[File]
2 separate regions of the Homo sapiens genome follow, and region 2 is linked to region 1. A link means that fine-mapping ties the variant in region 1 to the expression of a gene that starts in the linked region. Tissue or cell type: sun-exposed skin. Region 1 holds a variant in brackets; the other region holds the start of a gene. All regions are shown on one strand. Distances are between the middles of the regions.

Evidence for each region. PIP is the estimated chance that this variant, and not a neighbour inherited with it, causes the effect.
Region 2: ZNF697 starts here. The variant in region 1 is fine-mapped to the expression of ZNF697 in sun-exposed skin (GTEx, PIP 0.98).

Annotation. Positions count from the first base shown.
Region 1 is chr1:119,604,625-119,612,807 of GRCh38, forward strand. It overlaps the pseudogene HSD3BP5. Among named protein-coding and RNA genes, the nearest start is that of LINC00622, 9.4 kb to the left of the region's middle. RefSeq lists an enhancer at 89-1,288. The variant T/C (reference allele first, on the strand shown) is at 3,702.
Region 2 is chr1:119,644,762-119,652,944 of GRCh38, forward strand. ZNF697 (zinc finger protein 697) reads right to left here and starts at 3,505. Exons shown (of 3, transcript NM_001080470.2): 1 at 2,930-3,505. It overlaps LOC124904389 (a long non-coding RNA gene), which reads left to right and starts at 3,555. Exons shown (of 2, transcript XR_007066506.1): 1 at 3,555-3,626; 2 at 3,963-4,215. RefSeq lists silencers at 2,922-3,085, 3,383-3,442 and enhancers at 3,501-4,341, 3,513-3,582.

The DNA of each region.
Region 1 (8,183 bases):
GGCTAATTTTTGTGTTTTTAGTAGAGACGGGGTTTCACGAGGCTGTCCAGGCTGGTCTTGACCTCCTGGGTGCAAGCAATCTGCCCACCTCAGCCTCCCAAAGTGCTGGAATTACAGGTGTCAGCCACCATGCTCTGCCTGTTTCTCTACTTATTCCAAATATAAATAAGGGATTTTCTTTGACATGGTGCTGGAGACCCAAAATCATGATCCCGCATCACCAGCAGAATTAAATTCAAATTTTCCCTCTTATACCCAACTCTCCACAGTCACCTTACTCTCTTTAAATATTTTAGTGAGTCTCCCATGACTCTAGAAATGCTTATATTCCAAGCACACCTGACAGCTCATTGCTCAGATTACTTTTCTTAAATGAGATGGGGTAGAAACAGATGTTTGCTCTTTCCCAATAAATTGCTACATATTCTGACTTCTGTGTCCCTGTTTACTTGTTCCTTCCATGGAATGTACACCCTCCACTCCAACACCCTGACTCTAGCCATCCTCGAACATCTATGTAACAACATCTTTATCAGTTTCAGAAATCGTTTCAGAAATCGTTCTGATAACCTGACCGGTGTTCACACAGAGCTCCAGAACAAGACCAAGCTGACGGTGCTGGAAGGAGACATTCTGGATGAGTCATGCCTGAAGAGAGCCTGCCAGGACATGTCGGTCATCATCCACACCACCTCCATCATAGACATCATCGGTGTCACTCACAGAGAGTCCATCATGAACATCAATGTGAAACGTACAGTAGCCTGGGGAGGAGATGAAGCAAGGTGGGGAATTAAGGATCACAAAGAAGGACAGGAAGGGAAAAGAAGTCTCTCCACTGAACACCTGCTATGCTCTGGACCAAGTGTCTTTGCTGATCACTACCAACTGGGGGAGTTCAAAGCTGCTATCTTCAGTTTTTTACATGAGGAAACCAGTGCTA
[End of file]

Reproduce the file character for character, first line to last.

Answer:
2 separate regions of the Homo sapiens genome follow, and region 2 is linked to region 1. A link means that fine-mapping ties the variant in region 1 to the expression of a gene that starts in the linked region. Tissue or cell type: sun-exposed skin. Region 1 holds a variant in brackets; the other region holds the start of a gene. All regions are shown on one strand. Distances are between the middles of the regions.

Evidence for each region. PIP is the estimated chance that this variant, and not a neighbour inherited with it, causes the effect.
Region 2: ZNF697 starts here. The variant in region 1 is fine-mapped to the expression of ZNF697 in sun-exposed skin (GTEx, PIP 0.98).

Annotation. Positions count from the first base shown.
Region 1 is chr1:119,604,625-119,612,807 of GRCh38, forward strand. It overlaps the pseudogene HSD3BP5. Among named protein-coding and RNA genes, the nearest start is that of LINC00622, 9.4 kb to the left of the region's middle. RefSeq lists an enhancer at 89-1,288. The variant T/C (reference allele first, on the strand shown) is at 3,702.
Region 2 is chr1:119,644,762-119,652,944 of GRCh38, forward strand. ZNF697 (zinc finger protein 697) reads right to left here and starts at 3,505. Exons shown (of 3, transcript NM_001080470.2): 1 at 2,930-3,505. It overlaps LOC124904389 (a long non-coding RNA gene), which reads left to right and starts at 3,555. Exons shown (of 2, transcript XR_007066506.1): 1 at 3,555-3,626; 2 at 3,963-4,215. RefSeq lists silencers at 2,922-3,085, 3,383-3,442 and enhancers at 3,501-4,341, 3,513-3,582.

The DNA of each region.
Region 1 (8,183 bases):
GGCTAATTTTTGTGTTTTTAGTAGAGACGGGGTTTCACGAGGCTGTCCAGGCTGGTCTTGACCTCCTGGGTGCAAGCAATCTGCCCACCTCAGCCTCCCAAAGTGCTGGAATTACAGGTGTCAGCCACCATGCTCTGCCTGTTTCTCTACTTATTCCAAATATAAATAAGGGATTTTCTTTGACATGGTGCTGGAGACCCAAAATCATGATCCCGCATCACCAGCAGAATTAAATTCAAATTTTCCCTCTTATACCCAACTCTCCACAGTCACCTTACTCTCTTTAAATATTTTAGTGAGTCTCCCATGACTCTAGAAATGCTTATATTCCAAGCACACCTGACAGCTCATTGCTCAGATTACTTTTCTTAAATGAGATGGGGTAGAAACAGATGTTTGCTCTTTCCCAATAAATTGCTACATATTCTGACTTCTGTGTCCCTGTTTACTTGTTCCTTCCATGGAATGTACACCCTCCACTCCAACACCCTGACTCTAGCCATCCTCGAACATCTATGTAACAACATCTTTATCAGTTTCAGAAATCGTTTCAGAAATCGTTCTGATAACCTGACCGGTGTTCACACAGAGCTCCAGAACAAGACCAAGCTGACGGTGCTGGAAGGAGACATTCTGGATGAGTCATGCCTGAAGAGAGCCTGCCAGGACATGTCGGTCATCATCCACACCACCTCCATCATAGACATCATCGGTGTCACTCACAGAGAGTCCATCATGAACATCAATGTGAAACGTACAGTAGCCTGGGGAGGAGATGAAGCAAGGTGGGGAATTAAGGATCACAAAGAAGGACAGGAAGGGAAAAGAAGTCTCTCCACTGAACACCTGCTATGCTCTGGACCAAGTGTCTTTGCTGATCACTACCAACTGGGGGAGTTCAAAGCTGCTATCTTCAGTTTTTTACATGAGGAAACCAGTGCTA